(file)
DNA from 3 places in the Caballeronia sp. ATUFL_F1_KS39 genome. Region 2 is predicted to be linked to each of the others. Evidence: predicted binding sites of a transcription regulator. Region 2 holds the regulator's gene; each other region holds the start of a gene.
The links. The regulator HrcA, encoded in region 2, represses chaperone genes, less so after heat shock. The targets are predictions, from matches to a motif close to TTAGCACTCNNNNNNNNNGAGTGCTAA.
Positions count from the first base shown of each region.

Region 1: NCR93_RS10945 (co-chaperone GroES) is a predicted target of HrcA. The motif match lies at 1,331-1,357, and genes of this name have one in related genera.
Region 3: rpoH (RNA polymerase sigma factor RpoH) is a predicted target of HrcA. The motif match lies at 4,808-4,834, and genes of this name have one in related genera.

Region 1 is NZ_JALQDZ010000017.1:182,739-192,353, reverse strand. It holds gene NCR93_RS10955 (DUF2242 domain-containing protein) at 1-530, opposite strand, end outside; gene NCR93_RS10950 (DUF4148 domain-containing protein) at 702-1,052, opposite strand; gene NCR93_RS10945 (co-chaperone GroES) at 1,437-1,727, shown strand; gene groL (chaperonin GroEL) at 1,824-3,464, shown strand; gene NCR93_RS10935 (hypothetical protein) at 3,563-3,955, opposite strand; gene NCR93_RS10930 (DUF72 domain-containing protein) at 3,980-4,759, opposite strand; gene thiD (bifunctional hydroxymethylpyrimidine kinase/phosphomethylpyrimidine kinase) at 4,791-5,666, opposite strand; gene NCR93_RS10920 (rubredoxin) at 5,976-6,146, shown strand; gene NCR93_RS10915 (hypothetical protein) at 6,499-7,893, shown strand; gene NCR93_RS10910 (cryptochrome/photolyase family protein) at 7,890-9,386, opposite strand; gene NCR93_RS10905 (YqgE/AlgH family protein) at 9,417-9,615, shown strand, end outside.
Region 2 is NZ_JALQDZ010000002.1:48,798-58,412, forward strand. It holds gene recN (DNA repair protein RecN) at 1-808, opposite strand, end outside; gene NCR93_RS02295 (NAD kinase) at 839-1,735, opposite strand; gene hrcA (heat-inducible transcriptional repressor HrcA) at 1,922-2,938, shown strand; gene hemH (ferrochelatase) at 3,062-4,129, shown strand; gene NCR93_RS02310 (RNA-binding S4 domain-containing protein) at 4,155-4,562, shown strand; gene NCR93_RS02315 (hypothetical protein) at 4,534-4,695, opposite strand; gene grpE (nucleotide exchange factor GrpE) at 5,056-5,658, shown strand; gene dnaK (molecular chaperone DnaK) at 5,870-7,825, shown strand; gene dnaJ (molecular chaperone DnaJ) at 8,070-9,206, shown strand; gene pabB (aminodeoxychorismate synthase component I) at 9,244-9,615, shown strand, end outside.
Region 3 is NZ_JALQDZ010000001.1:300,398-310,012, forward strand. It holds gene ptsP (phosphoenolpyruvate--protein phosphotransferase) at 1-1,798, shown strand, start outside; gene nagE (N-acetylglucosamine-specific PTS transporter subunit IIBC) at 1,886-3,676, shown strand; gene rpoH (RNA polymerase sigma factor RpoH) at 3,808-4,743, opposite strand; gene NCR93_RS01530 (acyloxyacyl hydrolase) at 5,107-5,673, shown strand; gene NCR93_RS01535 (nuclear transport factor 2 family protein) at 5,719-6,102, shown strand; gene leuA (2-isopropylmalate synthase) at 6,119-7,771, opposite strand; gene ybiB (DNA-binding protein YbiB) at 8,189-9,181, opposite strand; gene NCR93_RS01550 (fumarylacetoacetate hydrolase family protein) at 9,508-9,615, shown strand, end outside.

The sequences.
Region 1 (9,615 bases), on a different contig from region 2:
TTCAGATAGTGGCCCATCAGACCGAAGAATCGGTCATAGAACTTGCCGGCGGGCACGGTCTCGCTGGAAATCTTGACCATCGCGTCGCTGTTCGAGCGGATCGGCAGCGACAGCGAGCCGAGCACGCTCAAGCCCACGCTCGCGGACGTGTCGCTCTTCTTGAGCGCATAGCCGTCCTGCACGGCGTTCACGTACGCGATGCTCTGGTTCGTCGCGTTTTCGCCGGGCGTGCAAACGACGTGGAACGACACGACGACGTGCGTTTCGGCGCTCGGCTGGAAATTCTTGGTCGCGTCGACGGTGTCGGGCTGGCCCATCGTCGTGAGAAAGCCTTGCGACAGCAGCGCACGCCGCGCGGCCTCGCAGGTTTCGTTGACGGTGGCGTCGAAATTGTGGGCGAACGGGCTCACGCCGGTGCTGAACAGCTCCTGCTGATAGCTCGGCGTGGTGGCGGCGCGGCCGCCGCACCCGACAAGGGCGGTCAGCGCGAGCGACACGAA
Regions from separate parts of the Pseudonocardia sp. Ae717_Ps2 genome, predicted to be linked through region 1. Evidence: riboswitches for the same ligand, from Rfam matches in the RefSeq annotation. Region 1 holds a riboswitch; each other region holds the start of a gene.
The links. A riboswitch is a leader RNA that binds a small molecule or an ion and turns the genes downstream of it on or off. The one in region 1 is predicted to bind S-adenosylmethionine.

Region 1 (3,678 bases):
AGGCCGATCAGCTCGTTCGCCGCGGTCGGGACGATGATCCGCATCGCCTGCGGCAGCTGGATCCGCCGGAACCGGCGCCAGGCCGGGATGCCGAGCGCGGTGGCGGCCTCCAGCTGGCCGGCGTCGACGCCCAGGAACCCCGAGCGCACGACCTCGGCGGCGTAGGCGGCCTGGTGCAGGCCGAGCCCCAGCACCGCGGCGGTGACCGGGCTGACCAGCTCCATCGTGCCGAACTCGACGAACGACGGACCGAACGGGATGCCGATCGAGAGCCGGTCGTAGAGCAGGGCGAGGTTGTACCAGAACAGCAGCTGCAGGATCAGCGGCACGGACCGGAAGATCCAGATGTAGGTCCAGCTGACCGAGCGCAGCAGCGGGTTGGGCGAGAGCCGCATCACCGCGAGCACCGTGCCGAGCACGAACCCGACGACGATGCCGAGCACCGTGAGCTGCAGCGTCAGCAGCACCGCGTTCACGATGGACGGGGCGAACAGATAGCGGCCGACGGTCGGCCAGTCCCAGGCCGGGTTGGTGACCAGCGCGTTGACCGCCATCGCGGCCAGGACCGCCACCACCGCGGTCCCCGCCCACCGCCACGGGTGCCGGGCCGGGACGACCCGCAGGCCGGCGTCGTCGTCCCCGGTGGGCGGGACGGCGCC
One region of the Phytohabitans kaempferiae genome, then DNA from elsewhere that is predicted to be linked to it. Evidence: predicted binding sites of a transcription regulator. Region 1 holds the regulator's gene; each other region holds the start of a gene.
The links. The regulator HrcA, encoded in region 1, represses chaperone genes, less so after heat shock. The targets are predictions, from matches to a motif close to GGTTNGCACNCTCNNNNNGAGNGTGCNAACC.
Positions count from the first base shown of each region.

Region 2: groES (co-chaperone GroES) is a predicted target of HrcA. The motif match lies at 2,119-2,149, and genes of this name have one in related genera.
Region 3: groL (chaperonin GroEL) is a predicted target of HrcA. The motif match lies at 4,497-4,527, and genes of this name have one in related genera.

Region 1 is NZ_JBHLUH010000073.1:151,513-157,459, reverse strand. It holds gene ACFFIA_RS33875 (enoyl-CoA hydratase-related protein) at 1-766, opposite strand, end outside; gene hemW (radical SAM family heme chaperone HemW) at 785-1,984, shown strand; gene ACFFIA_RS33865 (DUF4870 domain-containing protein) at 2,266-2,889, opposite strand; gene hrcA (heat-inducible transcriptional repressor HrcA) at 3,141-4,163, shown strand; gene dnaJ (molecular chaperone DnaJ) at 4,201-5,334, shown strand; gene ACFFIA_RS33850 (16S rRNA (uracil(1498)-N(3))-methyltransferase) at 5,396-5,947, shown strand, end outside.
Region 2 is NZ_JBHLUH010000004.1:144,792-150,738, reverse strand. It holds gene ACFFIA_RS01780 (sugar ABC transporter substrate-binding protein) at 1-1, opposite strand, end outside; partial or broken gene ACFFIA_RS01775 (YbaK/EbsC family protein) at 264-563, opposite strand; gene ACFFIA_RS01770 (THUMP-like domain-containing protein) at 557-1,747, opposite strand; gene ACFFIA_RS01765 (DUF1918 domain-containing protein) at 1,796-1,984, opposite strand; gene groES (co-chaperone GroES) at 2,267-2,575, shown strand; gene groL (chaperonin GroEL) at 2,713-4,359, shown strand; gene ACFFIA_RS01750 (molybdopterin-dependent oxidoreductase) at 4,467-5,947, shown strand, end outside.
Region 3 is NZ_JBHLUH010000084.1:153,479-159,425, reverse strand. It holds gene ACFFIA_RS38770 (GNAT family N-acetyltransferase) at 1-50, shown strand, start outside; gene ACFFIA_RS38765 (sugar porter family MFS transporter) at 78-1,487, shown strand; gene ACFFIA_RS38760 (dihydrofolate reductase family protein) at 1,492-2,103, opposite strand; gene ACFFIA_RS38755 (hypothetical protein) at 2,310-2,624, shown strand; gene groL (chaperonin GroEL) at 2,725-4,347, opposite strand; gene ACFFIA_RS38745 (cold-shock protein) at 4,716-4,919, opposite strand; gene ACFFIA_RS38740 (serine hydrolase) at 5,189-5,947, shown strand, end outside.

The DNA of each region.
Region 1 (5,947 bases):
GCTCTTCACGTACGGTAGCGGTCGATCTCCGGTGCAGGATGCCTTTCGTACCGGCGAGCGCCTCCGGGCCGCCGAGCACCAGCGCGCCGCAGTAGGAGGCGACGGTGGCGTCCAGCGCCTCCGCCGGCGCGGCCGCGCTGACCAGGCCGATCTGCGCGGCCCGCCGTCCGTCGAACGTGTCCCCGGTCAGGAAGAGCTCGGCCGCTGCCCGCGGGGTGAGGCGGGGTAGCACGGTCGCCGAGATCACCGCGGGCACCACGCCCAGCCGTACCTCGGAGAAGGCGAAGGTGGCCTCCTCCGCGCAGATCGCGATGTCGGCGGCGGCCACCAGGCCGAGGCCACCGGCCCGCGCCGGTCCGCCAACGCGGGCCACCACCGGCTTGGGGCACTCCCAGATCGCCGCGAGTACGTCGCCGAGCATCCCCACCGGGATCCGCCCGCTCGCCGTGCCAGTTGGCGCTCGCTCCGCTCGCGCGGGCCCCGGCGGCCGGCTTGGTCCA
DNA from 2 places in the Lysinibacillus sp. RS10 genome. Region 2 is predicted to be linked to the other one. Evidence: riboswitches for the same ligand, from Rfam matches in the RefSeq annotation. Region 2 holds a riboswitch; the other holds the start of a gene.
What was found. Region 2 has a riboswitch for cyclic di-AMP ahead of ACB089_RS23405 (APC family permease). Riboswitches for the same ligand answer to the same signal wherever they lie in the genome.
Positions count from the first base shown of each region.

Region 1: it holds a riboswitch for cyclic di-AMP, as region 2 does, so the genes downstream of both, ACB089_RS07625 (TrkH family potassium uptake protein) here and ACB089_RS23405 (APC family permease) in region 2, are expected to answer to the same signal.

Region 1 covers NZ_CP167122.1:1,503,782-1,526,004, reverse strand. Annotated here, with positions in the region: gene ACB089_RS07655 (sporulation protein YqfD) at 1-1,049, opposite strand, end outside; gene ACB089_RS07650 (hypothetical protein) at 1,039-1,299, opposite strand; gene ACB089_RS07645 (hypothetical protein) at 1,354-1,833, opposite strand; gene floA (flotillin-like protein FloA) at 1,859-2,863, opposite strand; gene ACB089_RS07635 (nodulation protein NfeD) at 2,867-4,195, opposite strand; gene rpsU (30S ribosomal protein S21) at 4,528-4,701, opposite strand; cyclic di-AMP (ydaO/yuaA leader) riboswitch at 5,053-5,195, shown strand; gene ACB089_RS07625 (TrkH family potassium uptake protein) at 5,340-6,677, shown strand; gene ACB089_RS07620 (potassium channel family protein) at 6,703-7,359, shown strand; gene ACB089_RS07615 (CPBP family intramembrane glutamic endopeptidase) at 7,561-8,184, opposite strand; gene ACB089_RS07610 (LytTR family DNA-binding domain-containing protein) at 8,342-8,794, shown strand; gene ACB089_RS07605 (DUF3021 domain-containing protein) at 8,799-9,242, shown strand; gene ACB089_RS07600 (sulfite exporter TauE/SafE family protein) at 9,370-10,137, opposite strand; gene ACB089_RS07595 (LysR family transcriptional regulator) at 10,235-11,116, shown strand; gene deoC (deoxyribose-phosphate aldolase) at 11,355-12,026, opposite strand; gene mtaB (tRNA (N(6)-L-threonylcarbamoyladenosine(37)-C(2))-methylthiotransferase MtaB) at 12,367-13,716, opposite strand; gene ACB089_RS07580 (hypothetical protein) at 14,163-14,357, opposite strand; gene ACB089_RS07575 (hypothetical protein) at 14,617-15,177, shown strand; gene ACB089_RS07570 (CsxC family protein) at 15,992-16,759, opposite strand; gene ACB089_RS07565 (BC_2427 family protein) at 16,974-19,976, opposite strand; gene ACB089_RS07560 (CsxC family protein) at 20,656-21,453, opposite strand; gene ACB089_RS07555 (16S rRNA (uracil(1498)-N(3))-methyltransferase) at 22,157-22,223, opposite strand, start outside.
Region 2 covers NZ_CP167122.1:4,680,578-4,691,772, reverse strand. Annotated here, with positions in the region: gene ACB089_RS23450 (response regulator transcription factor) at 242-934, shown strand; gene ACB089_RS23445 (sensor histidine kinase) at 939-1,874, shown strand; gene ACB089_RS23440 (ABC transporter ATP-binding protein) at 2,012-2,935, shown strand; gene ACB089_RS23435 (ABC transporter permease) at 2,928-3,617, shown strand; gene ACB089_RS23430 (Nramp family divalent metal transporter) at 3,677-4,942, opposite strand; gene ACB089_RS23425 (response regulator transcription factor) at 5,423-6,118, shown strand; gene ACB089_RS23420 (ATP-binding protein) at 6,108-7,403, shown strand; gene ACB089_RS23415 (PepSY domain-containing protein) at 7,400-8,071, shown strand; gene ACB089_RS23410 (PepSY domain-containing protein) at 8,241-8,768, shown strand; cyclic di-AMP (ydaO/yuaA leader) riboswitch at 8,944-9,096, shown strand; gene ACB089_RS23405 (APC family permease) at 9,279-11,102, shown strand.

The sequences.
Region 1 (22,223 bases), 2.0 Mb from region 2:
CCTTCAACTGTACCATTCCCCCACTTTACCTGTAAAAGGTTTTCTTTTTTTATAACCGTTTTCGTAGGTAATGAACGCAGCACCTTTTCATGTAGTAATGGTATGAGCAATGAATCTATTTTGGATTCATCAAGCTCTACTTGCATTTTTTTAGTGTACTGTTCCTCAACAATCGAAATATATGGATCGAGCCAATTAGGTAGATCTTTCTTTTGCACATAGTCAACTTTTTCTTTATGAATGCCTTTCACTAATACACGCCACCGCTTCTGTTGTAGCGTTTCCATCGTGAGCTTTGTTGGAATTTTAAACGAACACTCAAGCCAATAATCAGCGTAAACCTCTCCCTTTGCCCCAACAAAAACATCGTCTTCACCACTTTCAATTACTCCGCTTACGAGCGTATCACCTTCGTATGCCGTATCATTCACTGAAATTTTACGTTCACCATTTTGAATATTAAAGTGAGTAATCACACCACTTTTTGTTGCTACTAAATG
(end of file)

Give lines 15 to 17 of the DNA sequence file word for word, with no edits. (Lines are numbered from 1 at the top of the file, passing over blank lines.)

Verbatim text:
AGGCCGATCAGCTCGTTCGCCGCGGTCGGGACGATGATCCGCATCGCCTGCGGCAGCTGGATCCGCCGGAACCGGCGCCAGGCCGGGATGCCGAGCGCGGTGGCGGCCTCCAGCTGGCCGGCGTCGACGCCCAGGAACCCCGAGCGCACGACCTCGGCGGCGTAGGCGGCCTGGTGCAGGCCGAGCCCCAGCACCGCGGCGGTGACCGGGCTGACCAGCTCCATCGTGCCGAACTCGACGAACGACGGACCGAACGGGATGCCGATCGAGAGCCGGTCGTAGAGCAGGGCGAGGTTGTACCAGAACAGCAGCTGCAGGATCAGCGGCACGGACCGGAAGATCCAGATGTAGGTCCAGCTGACCGAGCGCAGCAGCGGGTTGGGCGAGAGCCGCATCACCGCGAGCACCGTGCCGAGCACGAACCCGACGACGATGCCGAGCACCGTGAGCTGCAGCGTCAGCAGCACCGCGTTCACGATGGACGGGGCGAACAGATAGCGGCCGACGGTCGGCCAGTCCCAGGCCGGGTTGGTGACCAGCGCGTTGACCGCCATCGCGGCCAGGACCGCCACCACCGCGGTCCCCGCCCACCGCCACGGGTGCCGGGCCGGGACGACCCGCAGGCCGGCGTCGTCGTCCCCGGTGGGCGGGACGGCGCC
One region of the Phytohabitans kaempferiae genome, then DNA from elsewhere that is predicted to be linked to it. Evidence: predicted binding sites of a transcription regulator. Region 1 holds the regulator's gene; each other region holds the start of a gene.
The links. The regulator HrcA, encoded in region 1, represses chaperone genes, less so after heat shock. The targets are predictions, from matches to a motif close to GGTTNGCACNCTCNNNNNGAGNGTGCNAACC.